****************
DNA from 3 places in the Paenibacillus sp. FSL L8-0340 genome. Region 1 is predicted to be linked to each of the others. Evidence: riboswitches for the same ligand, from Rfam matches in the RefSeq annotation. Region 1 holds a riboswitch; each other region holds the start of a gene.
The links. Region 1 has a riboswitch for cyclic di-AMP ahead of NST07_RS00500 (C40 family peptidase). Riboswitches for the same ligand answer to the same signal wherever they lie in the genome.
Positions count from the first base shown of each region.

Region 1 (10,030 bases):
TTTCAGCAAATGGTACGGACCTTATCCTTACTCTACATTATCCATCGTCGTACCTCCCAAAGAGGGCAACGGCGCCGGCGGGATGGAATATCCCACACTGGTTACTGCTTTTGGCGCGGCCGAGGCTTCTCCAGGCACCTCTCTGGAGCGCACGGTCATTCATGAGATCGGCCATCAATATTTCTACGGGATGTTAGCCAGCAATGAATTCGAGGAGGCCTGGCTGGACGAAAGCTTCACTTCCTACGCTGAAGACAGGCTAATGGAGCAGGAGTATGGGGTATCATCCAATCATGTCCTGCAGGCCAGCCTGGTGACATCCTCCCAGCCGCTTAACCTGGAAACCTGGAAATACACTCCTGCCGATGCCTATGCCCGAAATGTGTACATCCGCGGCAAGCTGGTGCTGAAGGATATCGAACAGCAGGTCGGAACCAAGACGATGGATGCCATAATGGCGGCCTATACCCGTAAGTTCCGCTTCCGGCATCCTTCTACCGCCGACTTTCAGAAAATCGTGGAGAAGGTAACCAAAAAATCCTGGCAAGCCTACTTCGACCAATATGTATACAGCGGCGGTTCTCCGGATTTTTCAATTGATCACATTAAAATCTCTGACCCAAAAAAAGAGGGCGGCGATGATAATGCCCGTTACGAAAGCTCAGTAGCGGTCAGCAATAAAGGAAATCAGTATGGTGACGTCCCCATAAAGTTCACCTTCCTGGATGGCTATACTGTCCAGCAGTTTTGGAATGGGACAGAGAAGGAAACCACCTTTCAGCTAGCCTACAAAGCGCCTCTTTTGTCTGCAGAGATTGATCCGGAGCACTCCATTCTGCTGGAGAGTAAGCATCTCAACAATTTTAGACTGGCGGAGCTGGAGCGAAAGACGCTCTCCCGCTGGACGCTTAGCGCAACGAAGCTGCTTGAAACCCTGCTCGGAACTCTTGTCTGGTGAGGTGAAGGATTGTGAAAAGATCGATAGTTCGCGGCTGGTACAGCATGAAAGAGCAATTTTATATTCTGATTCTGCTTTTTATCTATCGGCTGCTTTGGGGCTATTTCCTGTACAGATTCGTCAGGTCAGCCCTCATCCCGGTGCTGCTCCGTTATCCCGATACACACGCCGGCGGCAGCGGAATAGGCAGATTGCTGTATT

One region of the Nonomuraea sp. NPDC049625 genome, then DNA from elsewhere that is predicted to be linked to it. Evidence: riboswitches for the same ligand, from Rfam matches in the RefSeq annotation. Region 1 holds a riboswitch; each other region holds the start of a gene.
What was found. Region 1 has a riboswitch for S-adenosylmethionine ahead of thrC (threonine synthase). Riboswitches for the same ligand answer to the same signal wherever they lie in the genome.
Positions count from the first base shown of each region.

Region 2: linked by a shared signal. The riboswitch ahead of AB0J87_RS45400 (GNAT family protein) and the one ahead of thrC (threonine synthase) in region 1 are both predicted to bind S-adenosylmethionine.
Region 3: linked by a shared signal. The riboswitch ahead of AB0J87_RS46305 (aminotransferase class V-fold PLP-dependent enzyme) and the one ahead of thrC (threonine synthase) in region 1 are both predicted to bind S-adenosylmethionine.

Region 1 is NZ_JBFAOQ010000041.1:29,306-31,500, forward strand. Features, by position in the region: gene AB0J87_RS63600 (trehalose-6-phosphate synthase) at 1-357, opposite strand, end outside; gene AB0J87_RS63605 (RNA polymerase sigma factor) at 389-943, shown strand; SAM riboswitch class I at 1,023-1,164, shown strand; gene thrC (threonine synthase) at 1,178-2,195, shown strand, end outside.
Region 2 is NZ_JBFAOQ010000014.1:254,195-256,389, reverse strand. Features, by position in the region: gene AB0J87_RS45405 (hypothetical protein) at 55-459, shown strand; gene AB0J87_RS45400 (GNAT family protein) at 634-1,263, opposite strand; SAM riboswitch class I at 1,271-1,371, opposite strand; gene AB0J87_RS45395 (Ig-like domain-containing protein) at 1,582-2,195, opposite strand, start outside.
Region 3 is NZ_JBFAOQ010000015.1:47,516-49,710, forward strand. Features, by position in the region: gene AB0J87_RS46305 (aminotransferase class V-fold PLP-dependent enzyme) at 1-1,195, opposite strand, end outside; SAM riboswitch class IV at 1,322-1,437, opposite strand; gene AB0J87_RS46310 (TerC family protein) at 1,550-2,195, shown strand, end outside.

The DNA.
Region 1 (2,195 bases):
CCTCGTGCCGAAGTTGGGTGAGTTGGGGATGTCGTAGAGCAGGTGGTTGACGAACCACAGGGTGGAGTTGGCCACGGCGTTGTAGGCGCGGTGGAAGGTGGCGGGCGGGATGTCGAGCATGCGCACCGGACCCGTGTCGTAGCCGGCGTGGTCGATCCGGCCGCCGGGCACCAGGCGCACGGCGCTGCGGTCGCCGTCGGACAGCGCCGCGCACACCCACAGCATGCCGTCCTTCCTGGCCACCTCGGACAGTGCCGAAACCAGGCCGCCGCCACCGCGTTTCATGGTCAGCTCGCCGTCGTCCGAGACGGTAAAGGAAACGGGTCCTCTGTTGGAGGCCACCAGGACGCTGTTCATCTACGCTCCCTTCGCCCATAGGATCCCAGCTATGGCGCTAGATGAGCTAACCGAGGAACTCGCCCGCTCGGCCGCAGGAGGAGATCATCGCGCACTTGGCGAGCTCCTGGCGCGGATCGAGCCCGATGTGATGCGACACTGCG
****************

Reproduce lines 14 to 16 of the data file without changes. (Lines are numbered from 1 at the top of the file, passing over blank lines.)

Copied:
The DNA.
Region 1 (2,195 bases):
CCTCGTGCCGAAGTTGGGTGAGTTGGGGATGTCGTAGAGCAGGTGGTTGACGAACCACAGGGTGGAGTTGGCCACGGCGTTGTAGGCGCGGTGGAAGGTGGCGGGCGGGATGTCGAGCATGCGCACCGGACCCGTGTCGTAGCCGGCGTGGTCGATCCGGCCGCCGGGCACCAGGCGCACGGCGCTGCGGTCGCCGTCGGACAGCGCCGCGCACACCCACAGCATGCCGTCCTTCCTGGCCACCTCGGACAGTGCCGAAACCAGGCCGCCGCCACCGCGTTTCATGGTCAGCTCGCCGTCGTCCGAGACGGTAAAGGAAACGGGTCCTCTGTTGGAGGCCACCAGGACGCTGTTCATCTACGCTCCCTTCGCCCATAGGATCCCAGCTATGGCGCTAGATGAGCTAACCGAGGAACTCGCCCGCTCGGCCGCAGGAGGAGATCATCGCGCACTTGGCGAGCTCCTGGCGCGGATCGAGCCCGATGTGATGCGACACTGCG